Politics

GOP Will Win Midterms, Despite Roe

It won't matter much.

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Democrats want us to believe Roe will cost us the midterms. BS. People vote a lot more on the economy than they do to keep killing babies. Republican consultant Colin Reed has his say.

Reed: The conventional wisdom declared that recent rulings from the Supreme Court provided a boost to the sagging political fortunes of the Democratic Party. “The Fall of Roe May Save Democrats in the Midterms, at Least in the Suburbs” declared one headline from Time Magazine, “Democrats bet on Roe’s ballot power” read another from Axios.

True, the topic provided a conversation changer from $5 gasoline and soaring inflation. But don’t be so sure these trends will hold until November. Here are five reasons why.

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One, the decision is the latest reminder of President Joe Biden’s status as a relic of the past. Five decades ago, a 30-year-old newly-elected senator from Delaware declared the Supreme Court went “too far” on abortion. A half century later, as the soon-to-be 80-year-old head of the Democratic Party, the same man is spitting mad.

Which gets to the second reason: the left’s most extreme voices are taking center stage – and so are their ideas. Massachusetts Sen. Elizabeth Warren declared the court had “lost legitimacy” and proposed abortion tents at national parks. The aforementioned AOC suggested impeaching the justices. Chicago Mayor Lori Lightfoot yelled “F— Clarence Thomas.” Even the former (and future?) Democratic standard-bearer, Hillary Clinton, jumped in, announcing, “women are going to die.”

Third, the Biden presidency is on the brink of unraveling. His approval rating hit a new low of 38%, according to Real Clear Politics. At this point in their respective terms, President Barack Obama’s approval stood at 46% while President Donald Trump was at 42% – and their party received shellackings in the first midterms. Biden’s legislative agenda is hopelessly stalled. Instead, his White House is already focused on the onslaught of congressional probes in the likely event of a GOP Congress.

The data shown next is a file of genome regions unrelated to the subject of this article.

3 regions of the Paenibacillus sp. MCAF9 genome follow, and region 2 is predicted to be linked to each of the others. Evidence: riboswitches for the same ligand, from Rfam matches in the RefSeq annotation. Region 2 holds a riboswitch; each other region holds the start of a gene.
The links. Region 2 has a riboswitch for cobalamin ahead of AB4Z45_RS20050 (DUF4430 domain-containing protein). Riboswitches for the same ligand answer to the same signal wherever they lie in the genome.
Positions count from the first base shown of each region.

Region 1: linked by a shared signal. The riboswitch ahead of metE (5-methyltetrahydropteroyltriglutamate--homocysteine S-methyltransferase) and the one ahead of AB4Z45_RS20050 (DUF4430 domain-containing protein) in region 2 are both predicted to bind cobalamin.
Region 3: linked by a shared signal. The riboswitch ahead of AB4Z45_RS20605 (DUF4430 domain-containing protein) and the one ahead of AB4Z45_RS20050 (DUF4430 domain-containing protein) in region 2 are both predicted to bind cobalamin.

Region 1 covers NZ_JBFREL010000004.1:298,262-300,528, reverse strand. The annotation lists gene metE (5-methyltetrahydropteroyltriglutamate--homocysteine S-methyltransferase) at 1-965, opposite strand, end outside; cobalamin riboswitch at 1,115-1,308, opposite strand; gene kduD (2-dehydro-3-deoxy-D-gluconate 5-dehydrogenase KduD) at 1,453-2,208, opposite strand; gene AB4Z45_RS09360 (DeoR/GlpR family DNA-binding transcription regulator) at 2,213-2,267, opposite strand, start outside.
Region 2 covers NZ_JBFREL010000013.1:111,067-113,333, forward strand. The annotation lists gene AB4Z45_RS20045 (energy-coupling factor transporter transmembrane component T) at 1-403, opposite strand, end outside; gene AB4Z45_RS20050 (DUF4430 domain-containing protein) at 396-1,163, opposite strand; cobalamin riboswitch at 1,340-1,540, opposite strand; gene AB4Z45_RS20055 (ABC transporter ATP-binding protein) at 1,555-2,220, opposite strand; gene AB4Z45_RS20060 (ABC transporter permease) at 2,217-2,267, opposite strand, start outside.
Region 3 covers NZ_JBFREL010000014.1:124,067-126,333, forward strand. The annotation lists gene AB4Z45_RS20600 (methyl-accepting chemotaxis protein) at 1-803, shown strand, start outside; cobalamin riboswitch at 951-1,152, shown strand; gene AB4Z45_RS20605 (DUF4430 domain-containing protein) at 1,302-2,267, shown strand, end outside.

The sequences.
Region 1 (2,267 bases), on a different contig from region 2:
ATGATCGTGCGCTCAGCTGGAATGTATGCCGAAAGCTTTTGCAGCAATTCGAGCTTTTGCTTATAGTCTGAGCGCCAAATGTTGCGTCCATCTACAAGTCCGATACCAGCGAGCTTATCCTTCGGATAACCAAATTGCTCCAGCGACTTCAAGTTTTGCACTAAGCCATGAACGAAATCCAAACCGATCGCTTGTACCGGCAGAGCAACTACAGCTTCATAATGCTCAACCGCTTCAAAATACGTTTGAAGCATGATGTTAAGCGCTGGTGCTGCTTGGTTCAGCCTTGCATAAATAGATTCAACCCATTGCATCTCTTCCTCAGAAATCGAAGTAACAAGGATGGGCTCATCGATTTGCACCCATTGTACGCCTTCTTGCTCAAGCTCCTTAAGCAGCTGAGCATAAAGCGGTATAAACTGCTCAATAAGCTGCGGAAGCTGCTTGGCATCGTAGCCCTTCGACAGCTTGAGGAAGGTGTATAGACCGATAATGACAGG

Worst of all, the quiet whispers about Biden’s ability to run for re-election have snowballed into an open conversation among leading Democrats. Both Clinton and Ocasio-Cortez are facing questions about their 2024 plans. Vice President Kamala Harris’ statement that Biden “is running for re-election, and I will be his ticket mate” did little to silence the doubters.

It’s been all been downhill since, for both Biden and the country, which brings us to the fourth reason. Heading into Independence Day, America is in a rut. An Associated Press survey showed 85% of adults believe the country is headed in the wrong direction, and it’s easy to see why. Anyone planning to travel for the holiday weekend faces a choice between widespread flight delays and cancellations, soaring prices and shortages of rental cars, and the highest gas prices in our nation’s history – prices that American consumers will face “as long as it takes,” according to Biden. Even the average cost for a cookout is up 17% from last year.

The fifth and final factor: the Biden presidency has not been a boon to the economy (or frankly much of anything), but it has been a shot in the arm for GOP voter registration numbers. New data from the Associated Press showed more than one million voters across 43 states have switched to the Republican Party. The American public is voting with their feet, and well before election season. The Democrats are handing back all the gains they made during the Trump years.

The Supreme Court is now in recess until October, and the dust will start to settle from the recent spate of rulings. When it does, the Democratic Party will be heading into a daunting midterm landscape led by a president who has lost more than a few miles per hour off his fastball. The die has been cast, and now the party in charge has little left to do but brace for impact.

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